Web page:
DATA: Reasons for the drinks industry to be cheerful

China has performed better than initially foreseen at the start of the pandemic. The country returned to almost all everyday activities a lot quicker than the rest of the world, and alcohol sales have surged in recent months. It is expected to enjoy a full recovery by 2021. Brazil and Japan have also proved remarkably resilient through 2020. They are both expected to return to pre-pandemic volume consumption levels in 2021. Brazil has the second highest Covid-19 death toll in the world, but it has largely kept the economy open. Wine sales will grow there in 2020, according to IWSR, while beer and cachaça will bounce back in 2021.

Beer has also been very resilient in Japan, which continues its journey away from traditional products such as shochu and sake. India, South Africa and Mexico, the countries that introduced prohibitions on alcohol during the pandemic, will unsurprisingly suffer some of the largest volume losses this year. Global travel retail sales will understandably be down by 68% in 2020. The on-trade has suffered long-term damage, while ecommerce has been the big winner.

“The rise of ecommerce and the efforts by retailers and on-premise operators to adapt to this crisis, coupled with consumers expanding to new occasions, created a dynamic, albeit challenging, new environment for beverage alcohol,” says Meek. The value of ecommerce in 10 core countries – Australia, Brazil, China, France, Germany, Italy, Japan, Spain, UK, US – is forecast to grow by more 40% to $17bn in 2020, and then break through the $40bn barrier by 2024. Spirits will decline by just 7.2% in 2020, according to the new IWSR forecasts, while beer and wine will both be down by around 9%. The RTD category will grow by 43%, driven largely by soaring volumes in the US, where its gains are largely coming at the expense of beer. Consumers have not reported significant shifts in their preferred categories, though they do report spending more on whisky, cognac, champagne, wine, tequila, craft beer, and gin.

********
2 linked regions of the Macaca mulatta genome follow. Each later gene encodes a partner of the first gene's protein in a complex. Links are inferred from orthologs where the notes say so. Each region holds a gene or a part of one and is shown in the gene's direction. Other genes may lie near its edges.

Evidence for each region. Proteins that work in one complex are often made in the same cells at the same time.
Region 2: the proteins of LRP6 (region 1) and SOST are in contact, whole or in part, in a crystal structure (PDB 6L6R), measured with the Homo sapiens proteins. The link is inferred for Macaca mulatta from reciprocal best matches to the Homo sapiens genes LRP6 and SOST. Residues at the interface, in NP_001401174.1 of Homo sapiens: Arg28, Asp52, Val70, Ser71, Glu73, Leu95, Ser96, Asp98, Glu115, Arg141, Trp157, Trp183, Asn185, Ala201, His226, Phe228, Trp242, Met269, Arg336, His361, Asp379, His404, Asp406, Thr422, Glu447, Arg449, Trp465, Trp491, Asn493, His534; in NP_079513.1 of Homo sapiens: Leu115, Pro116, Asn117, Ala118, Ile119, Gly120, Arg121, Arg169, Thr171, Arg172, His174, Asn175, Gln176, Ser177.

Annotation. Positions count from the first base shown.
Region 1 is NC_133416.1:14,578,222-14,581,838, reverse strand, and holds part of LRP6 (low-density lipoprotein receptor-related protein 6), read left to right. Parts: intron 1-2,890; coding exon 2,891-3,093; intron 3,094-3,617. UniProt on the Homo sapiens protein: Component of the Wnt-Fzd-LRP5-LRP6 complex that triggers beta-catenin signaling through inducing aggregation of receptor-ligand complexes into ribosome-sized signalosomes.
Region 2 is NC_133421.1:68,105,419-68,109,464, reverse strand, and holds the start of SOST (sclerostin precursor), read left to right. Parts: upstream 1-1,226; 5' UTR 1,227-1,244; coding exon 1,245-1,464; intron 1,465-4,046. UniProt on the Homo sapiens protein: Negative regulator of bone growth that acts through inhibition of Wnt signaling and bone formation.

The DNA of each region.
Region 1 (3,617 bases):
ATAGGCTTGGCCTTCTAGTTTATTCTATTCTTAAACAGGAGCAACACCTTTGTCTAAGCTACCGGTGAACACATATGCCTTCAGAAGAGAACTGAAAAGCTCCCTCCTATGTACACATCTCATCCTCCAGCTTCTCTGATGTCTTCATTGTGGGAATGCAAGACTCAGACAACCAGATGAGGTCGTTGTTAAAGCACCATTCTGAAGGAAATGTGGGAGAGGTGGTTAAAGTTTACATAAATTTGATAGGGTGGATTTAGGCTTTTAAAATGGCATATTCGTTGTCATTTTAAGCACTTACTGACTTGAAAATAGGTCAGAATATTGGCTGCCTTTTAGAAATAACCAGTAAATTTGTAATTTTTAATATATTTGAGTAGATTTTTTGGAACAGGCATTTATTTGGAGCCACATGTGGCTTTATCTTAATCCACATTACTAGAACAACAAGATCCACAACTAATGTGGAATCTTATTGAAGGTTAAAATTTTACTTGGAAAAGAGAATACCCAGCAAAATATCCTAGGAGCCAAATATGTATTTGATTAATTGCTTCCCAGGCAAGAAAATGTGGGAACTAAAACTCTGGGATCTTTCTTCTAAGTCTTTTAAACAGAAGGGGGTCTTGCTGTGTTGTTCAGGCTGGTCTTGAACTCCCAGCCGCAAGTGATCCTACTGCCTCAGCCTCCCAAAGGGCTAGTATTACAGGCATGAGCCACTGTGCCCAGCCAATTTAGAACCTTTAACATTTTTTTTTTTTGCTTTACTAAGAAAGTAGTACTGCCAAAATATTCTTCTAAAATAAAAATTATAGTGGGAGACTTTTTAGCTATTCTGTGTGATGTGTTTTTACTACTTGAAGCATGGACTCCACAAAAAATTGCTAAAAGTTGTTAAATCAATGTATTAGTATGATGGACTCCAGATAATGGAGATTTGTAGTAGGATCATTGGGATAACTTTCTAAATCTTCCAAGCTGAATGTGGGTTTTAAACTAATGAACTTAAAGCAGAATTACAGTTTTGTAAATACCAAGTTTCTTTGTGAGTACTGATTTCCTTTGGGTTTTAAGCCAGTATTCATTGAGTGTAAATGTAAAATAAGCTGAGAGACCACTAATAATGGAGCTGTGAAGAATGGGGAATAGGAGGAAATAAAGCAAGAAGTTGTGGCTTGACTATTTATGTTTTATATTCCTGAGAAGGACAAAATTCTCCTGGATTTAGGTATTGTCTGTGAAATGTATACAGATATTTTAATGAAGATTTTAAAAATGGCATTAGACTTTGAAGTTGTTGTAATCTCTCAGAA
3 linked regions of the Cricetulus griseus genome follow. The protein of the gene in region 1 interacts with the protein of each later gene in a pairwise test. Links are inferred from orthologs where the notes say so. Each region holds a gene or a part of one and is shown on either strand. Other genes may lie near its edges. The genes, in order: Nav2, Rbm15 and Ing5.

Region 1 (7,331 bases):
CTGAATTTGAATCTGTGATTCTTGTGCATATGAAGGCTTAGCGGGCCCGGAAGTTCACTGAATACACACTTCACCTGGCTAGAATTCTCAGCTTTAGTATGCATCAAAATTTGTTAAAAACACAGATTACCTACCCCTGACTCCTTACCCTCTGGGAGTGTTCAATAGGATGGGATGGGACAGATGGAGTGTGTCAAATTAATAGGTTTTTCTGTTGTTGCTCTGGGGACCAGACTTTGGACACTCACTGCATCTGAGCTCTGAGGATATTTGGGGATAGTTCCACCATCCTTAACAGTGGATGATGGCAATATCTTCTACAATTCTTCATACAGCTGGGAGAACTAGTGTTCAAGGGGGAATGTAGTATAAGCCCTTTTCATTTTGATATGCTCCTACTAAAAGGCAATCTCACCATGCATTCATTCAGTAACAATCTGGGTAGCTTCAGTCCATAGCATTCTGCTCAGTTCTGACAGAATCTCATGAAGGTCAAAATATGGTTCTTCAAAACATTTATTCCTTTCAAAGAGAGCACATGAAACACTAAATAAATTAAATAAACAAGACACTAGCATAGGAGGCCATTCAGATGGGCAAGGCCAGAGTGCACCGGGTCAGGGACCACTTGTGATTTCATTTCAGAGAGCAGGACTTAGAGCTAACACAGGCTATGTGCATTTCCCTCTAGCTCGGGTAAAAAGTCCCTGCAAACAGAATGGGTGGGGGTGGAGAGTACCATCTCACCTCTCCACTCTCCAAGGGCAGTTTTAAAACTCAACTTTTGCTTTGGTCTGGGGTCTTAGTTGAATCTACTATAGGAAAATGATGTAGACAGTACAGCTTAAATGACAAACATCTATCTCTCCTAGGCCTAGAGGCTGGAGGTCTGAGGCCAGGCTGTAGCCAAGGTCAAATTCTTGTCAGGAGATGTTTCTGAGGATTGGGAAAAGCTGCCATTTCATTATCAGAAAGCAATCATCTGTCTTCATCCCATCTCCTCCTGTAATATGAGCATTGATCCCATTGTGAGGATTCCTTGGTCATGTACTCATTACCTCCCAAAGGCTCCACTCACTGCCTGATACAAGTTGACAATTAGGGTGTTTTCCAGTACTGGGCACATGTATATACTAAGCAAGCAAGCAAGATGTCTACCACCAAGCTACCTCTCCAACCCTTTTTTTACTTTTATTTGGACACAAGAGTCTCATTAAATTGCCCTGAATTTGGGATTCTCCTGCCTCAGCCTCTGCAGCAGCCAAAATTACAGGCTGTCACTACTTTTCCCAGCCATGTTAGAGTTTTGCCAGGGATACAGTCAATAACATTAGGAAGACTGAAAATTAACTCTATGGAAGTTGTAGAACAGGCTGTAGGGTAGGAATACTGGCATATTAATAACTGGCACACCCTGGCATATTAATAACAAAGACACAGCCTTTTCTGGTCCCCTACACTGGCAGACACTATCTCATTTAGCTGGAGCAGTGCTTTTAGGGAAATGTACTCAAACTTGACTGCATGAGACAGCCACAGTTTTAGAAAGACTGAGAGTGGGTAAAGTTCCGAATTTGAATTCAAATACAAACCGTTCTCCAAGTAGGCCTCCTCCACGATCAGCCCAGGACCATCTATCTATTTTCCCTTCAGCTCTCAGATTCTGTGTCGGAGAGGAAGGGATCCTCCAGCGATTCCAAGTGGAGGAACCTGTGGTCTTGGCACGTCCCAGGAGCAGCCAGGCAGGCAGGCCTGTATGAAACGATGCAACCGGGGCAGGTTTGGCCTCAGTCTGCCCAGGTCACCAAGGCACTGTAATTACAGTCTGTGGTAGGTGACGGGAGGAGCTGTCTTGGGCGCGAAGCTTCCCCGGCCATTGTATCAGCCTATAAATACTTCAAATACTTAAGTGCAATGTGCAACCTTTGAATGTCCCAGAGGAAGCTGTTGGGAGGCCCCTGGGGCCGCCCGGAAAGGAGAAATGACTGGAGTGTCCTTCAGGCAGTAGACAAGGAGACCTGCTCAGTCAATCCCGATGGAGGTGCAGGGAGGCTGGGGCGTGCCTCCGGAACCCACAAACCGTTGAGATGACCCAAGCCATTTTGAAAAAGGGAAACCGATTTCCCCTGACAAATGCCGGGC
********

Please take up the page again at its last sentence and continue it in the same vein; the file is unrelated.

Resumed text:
“Covid-19 has had a polarising effect on the world economy and thereby the global beverage alcohol market,” says Meek. “Large markets such as the US and China have survived the best, while less developed regions and countries such as Africa, Mexico and Argentina have unfortunately suffered more. “Very premium high-end spirits have also held up well, while low-end and value products have seen gains in struggling markets as Covid-19 leads to downtrading. Some of the more standard middle ground categories, blended scotch for example, have lost share.”